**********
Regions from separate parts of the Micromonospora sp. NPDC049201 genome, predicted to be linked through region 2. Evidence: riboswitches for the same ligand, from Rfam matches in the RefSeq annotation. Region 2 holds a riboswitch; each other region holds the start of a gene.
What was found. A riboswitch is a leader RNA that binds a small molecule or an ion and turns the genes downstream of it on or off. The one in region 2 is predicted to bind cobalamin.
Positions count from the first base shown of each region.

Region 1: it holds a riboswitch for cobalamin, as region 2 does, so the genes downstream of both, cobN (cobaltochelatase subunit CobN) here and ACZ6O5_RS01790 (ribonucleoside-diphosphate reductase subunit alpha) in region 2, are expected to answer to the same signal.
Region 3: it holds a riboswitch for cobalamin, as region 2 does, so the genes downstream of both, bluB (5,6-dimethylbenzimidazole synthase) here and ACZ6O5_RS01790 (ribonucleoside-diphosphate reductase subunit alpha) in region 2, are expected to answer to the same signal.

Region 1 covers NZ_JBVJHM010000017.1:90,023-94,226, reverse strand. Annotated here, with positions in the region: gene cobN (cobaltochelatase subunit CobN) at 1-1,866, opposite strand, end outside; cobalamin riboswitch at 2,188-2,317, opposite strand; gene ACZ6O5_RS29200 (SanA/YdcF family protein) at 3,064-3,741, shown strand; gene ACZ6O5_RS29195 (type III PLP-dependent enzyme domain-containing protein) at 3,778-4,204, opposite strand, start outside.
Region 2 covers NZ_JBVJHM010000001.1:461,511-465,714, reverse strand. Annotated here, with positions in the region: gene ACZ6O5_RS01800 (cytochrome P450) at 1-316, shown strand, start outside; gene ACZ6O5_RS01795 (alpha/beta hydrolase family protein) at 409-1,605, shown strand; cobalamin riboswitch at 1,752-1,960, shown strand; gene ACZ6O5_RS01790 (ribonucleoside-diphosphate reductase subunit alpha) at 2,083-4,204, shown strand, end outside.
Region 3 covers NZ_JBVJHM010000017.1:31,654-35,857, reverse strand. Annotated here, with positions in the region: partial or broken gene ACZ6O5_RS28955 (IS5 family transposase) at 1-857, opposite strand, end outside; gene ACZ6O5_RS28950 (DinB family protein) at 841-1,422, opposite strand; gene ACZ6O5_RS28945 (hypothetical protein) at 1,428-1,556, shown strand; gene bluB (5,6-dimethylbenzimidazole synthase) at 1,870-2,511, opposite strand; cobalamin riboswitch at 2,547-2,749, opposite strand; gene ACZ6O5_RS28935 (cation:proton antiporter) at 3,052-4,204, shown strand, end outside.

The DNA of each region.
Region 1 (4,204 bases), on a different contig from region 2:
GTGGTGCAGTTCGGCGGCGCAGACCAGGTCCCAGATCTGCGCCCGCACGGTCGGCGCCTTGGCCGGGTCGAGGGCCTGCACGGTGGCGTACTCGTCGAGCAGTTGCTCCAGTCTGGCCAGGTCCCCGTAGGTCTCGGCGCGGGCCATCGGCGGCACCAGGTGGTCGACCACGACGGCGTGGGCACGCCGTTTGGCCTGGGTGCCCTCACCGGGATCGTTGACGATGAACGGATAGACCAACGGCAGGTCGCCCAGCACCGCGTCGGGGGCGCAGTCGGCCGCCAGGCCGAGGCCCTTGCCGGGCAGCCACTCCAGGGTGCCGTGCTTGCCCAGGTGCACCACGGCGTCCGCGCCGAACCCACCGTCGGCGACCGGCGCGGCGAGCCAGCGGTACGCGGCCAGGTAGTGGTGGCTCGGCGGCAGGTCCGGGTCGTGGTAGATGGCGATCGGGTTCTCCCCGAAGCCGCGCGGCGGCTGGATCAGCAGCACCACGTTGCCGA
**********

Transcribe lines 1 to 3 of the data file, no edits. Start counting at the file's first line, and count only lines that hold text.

Regions from separate parts of the Micromonospora sp. NPDC049201 genome, predicted to be linked through region 2. Evidence: riboswitches for the same ligand, from Rfam matches in the RefSeq annotation. Region 2 holds a riboswitch; each other region holds the start of a gene.
What was found. A riboswitch is a leader RNA that binds a small molecule or an ion and turns the genes downstream of it on or off. The one in region 2 is predicted to bind cobalamin.
Positions count from the first base shown of each region.